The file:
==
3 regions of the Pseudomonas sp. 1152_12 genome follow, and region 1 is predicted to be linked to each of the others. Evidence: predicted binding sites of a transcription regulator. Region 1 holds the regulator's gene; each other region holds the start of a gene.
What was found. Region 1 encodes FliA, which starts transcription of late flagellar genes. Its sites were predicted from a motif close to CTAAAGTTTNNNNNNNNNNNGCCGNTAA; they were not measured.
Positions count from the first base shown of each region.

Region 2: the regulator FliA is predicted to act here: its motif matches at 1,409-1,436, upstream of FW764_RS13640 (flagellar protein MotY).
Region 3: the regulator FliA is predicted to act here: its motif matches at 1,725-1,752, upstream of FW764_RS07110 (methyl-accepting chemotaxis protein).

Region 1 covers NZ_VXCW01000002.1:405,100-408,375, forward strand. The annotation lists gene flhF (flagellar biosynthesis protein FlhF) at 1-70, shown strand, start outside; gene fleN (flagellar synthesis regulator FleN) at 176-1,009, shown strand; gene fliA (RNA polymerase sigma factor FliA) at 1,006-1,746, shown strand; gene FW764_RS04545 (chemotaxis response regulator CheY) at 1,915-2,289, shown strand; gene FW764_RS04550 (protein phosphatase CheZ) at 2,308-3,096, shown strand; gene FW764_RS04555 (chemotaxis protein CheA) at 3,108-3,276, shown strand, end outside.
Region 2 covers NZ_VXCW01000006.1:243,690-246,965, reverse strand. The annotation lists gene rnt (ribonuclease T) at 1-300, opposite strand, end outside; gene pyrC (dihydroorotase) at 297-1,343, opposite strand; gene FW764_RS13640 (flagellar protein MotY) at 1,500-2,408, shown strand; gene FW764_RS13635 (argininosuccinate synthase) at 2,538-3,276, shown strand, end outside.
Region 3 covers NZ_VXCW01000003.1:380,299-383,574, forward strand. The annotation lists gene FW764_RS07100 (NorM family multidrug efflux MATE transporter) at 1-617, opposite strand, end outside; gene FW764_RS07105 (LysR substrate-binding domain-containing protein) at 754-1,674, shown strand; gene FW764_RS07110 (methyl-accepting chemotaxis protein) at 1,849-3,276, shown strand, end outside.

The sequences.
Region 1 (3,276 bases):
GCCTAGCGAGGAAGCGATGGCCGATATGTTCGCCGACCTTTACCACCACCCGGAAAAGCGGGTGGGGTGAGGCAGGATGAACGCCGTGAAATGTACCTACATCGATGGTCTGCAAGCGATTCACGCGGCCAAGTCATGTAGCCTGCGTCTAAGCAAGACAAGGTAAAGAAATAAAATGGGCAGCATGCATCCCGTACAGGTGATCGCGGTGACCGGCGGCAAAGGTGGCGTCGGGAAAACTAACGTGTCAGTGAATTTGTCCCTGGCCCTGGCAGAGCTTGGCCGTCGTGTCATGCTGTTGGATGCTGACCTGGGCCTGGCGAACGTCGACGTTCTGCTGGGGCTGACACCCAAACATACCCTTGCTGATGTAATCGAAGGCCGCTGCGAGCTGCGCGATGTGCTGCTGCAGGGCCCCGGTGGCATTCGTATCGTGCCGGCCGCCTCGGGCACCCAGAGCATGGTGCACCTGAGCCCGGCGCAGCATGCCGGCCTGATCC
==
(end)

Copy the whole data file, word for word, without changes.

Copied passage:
3 regions of the Pseudomonas sp. 1152_12 genome follow, and region 1 is predicted to be linked to each of the others. Evidence: predicted binding sites of a transcription regulator. Region 1 holds the regulator's gene; each other region holds the start of a gene.
What was found. Region 1 encodes FliA, which starts transcription of late flagellar genes. Its sites were predicted from a motif close to CTAAAGTTTNNNNNNNNNNNGCCGNTAA; they were not measured.
Positions count from the first base shown of each region.

Region 2: the regulator FliA is predicted to act here: its motif matches at 1,409-1,436, upstream of FW764_RS13640 (flagellar protein MotY).
Region 3: the regulator FliA is predicted to act here: its motif matches at 1,725-1,752, upstream of FW764_RS07110 (methyl-accepting chemotaxis protein).

Region 1 covers NZ_VXCW01000002.1:405,100-408,375, forward strand. The annotation lists gene flhF (flagellar biosynthesis protein FlhF) at 1-70, shown strand, start outside; gene fleN (flagellar synthesis regulator FleN) at 176-1,009, shown strand; gene fliA (RNA polymerase sigma factor FliA) at 1,006-1,746, shown strand; gene FW764_RS04545 (chemotaxis response regulator CheY) at 1,915-2,289, shown strand; gene FW764_RS04550 (protein phosphatase CheZ) at 2,308-3,096, shown strand; gene FW764_RS04555 (chemotaxis protein CheA) at 3,108-3,276, shown strand, end outside.
Region 2 covers NZ_VXCW01000006.1:243,690-246,965, reverse strand. The annotation lists gene rnt (ribonuclease T) at 1-300, opposite strand, end outside; gene pyrC (dihydroorotase) at 297-1,343, opposite strand; gene FW764_RS13640 (flagellar protein MotY) at 1,500-2,408, shown strand; gene FW764_RS13635 (argininosuccinate synthase) at 2,538-3,276, shown strand, end outside.
Region 3 covers NZ_VXCW01000003.1:380,299-383,574, forward strand. The annotation lists gene FW764_RS07100 (NorM family multidrug efflux MATE transporter) at 1-617, opposite strand, end outside; gene FW764_RS07105 (LysR substrate-binding domain-containing protein) at 754-1,674, shown strand; gene FW764_RS07110 (methyl-accepting chemotaxis protein) at 1,849-3,276, shown strand, end outside.

The sequences.
Region 1 (3,276 bases):
GCCTAGCGAGGAAGCGATGGCCGATATGTTCGCCGACCTTTACCACCACCCGGAAAAGCGGGTGGGGTGAGGCAGGATGAACGCCGTGAAATGTACCTACATCGATGGTCTGCAAGCGATTCACGCGGCCAAGTCATGTAGCCTGCGTCTAAGCAAGACAAGGTAAAGAAATAAAATGGGCAGCATGCATCCCGTACAGGTGATCGCGGTGACCGGCGGCAAAGGTGGCGTCGGGAAAACTAACGTGTCAGTGAATTTGTCCCTGGCCCTGGCAGAGCTTGGCCGTCGTGTCATGCTGTTGGATGCTGACCTGGGCCTGGCGAACGTCGACGTTCTGCTGGGGCTGACACCCAAACATACCCTTGCTGATGTAATCGAAGGCCGCTGCGAGCTGCGCGATGTGCTGCTGCAGGGCCCCGGTGGCATTCGTATCGTGCCGGCCGCCTCGGGCACCCAGAGCATGGTGCACCTGAGCCCGGCGCAGCATGCCGGCCTGATCC